• photoacoustic;
  • microscopy;
  • non-linear;
  • multiphoton;
  • red blood cells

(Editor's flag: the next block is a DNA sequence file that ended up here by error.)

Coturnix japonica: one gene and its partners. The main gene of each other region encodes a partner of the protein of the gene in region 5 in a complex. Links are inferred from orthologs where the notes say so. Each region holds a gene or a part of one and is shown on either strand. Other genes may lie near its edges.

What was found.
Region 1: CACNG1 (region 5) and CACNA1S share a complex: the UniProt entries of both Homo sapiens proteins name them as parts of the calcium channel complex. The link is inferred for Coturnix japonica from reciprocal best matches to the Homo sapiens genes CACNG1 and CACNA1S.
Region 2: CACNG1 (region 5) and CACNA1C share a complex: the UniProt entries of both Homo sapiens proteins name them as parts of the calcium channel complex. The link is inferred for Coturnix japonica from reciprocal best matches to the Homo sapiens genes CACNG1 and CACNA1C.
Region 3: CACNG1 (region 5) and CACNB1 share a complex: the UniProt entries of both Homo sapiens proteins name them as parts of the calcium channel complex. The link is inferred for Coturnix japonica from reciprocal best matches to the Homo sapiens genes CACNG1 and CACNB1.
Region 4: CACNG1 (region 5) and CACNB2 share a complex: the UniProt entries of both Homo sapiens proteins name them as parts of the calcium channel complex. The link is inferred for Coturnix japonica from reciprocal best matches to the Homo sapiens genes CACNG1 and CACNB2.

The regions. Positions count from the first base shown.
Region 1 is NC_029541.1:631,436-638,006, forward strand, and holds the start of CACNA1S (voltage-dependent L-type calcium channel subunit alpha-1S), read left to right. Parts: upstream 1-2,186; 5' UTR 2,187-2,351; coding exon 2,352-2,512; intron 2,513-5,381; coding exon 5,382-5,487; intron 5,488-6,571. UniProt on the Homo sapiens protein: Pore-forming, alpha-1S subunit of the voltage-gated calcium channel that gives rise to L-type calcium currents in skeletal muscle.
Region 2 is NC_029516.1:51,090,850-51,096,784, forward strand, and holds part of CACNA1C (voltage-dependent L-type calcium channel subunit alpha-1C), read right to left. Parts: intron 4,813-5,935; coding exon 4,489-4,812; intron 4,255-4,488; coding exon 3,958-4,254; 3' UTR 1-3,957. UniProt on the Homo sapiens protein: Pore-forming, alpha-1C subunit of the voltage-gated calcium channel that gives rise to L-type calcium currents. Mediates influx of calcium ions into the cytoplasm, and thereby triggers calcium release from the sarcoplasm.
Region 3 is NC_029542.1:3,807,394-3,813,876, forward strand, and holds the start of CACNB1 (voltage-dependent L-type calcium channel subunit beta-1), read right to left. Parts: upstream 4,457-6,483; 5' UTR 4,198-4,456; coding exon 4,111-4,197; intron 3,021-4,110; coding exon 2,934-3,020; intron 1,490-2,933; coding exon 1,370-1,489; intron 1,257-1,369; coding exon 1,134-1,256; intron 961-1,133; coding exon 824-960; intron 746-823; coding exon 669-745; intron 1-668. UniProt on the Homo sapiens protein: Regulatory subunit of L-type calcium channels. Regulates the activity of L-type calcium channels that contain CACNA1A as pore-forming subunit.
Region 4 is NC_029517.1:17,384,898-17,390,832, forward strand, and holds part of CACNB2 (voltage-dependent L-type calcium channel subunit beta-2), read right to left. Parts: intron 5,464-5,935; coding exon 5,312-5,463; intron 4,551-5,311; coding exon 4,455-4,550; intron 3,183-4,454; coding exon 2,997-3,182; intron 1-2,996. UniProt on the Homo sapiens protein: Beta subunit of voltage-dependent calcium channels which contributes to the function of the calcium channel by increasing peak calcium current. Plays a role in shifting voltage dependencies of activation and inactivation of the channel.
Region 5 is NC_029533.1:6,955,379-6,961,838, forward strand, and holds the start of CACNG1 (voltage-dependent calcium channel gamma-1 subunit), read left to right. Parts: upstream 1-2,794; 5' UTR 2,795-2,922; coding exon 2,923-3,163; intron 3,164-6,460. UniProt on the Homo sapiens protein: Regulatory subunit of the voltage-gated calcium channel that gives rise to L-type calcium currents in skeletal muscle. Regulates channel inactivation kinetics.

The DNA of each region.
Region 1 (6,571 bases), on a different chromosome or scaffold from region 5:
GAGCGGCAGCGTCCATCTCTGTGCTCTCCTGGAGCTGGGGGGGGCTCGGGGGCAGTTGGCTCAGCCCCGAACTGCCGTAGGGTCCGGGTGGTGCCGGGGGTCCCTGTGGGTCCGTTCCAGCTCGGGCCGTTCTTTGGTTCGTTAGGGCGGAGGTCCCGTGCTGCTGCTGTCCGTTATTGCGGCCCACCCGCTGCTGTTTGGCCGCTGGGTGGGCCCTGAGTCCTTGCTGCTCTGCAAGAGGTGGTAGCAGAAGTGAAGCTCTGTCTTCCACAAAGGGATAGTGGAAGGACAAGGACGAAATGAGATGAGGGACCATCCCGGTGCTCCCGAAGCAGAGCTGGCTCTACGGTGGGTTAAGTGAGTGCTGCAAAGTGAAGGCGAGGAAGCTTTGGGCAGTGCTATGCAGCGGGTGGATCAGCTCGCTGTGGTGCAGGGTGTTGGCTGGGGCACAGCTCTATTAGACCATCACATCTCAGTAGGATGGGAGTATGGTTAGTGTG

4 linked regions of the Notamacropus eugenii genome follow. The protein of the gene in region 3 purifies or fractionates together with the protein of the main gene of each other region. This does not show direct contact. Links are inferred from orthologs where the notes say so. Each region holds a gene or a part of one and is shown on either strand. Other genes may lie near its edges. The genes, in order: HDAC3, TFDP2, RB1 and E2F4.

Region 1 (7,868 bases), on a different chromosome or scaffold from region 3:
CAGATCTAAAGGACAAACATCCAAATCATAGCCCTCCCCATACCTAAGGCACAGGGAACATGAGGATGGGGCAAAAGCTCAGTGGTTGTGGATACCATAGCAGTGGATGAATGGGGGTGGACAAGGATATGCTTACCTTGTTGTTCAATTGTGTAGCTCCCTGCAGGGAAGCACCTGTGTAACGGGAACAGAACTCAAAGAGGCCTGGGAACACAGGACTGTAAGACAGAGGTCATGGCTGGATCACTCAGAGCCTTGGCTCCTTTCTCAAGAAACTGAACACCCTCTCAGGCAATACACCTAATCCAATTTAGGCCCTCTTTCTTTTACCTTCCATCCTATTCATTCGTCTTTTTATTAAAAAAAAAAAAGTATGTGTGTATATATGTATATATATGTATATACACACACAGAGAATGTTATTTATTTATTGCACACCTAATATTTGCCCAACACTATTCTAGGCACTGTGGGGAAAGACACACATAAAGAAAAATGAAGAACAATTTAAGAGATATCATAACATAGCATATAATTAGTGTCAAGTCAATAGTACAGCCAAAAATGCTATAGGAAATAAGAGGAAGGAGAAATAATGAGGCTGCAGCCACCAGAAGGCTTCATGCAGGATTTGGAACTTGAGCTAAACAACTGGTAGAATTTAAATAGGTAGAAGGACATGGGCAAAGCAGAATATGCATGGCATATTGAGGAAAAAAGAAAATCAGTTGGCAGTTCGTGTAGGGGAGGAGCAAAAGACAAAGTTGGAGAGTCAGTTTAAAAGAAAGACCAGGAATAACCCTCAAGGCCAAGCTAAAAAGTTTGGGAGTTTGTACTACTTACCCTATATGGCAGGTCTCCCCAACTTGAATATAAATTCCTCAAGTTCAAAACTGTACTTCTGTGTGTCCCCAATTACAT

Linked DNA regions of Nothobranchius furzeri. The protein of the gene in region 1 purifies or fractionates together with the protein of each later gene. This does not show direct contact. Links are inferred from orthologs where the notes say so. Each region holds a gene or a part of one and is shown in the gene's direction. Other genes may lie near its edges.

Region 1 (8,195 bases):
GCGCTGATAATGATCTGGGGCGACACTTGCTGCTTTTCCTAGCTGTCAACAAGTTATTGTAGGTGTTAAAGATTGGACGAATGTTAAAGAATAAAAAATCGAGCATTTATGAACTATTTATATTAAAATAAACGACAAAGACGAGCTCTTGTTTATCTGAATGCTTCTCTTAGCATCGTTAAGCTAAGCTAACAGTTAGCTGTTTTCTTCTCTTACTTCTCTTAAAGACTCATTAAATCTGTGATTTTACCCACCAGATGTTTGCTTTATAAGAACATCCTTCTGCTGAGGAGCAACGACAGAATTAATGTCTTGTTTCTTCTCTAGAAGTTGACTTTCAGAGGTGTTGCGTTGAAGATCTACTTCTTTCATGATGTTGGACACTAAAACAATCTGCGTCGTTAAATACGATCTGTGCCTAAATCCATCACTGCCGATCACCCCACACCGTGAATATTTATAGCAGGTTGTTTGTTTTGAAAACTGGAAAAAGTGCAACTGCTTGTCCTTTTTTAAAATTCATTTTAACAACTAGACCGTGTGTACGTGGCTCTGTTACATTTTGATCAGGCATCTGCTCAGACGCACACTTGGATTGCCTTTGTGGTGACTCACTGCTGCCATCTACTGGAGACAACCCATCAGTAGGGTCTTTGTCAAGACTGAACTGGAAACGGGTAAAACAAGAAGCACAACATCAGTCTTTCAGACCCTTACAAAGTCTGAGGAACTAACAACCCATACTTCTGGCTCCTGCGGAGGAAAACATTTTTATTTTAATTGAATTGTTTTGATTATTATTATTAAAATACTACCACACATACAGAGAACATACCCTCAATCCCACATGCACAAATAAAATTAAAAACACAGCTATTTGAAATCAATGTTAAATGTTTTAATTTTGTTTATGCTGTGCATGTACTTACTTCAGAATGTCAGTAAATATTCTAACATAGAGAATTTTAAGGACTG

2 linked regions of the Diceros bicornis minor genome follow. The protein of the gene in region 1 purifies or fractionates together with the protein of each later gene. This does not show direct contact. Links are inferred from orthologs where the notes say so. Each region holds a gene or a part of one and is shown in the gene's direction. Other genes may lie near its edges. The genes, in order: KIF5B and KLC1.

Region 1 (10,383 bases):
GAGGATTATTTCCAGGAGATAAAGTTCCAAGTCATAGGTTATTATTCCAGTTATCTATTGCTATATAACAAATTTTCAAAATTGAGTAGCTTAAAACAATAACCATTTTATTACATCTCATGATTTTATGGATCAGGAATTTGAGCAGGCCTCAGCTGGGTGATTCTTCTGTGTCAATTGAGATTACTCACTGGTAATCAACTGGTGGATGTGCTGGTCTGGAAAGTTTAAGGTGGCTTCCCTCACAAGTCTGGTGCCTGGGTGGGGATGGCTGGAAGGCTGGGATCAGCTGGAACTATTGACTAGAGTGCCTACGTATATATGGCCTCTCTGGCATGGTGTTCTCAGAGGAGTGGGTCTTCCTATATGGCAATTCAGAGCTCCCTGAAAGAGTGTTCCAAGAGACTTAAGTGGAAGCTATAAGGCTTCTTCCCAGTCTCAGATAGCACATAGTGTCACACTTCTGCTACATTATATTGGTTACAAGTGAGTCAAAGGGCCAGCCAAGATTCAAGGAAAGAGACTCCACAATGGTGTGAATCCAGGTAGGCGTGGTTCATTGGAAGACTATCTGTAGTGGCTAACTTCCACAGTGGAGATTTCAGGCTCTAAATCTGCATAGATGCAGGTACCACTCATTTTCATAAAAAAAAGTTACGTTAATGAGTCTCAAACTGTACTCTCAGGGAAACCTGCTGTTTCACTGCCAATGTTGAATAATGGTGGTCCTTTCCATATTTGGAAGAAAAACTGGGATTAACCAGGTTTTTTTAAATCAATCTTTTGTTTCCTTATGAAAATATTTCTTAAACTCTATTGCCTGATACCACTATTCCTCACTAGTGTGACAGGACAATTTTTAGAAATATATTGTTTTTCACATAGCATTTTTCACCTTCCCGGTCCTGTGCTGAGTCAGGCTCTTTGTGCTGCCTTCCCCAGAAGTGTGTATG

Photoacoustic microscopy (PAM) is an imaging modality well suited to mapping vasculature and other strong absorbers in tissue. However, one of the primary drawbacks to PAM when used for high-resolution imaging is the relatively poor axial resolution due to the inverse dependence on the transducer bandwidth. While submicron lateral resolution PAM can be achieved by tightly focusing the excitation light, the axial resolution is fundamentally limited to 10s of microns for typical transducer frequencies. Here we present a multiphoton PAM technique called transient absorption ultrasonic microscopy (TAUM), which results in a completely optically resolved voxel with an experimentally measured axial resolution of 1.5 microns. This technique is demonstrated by imaging individual red blood cells in three dimensions in blood smear and ex vivo tissues. To the best of our knowledge, this is the first demonstration of fully resolved, volumetric photoacoustic imaging of erythrocytes. (© 2014 WILEY-VCH Verlag GmbH & Co. KGaA, Weinheim)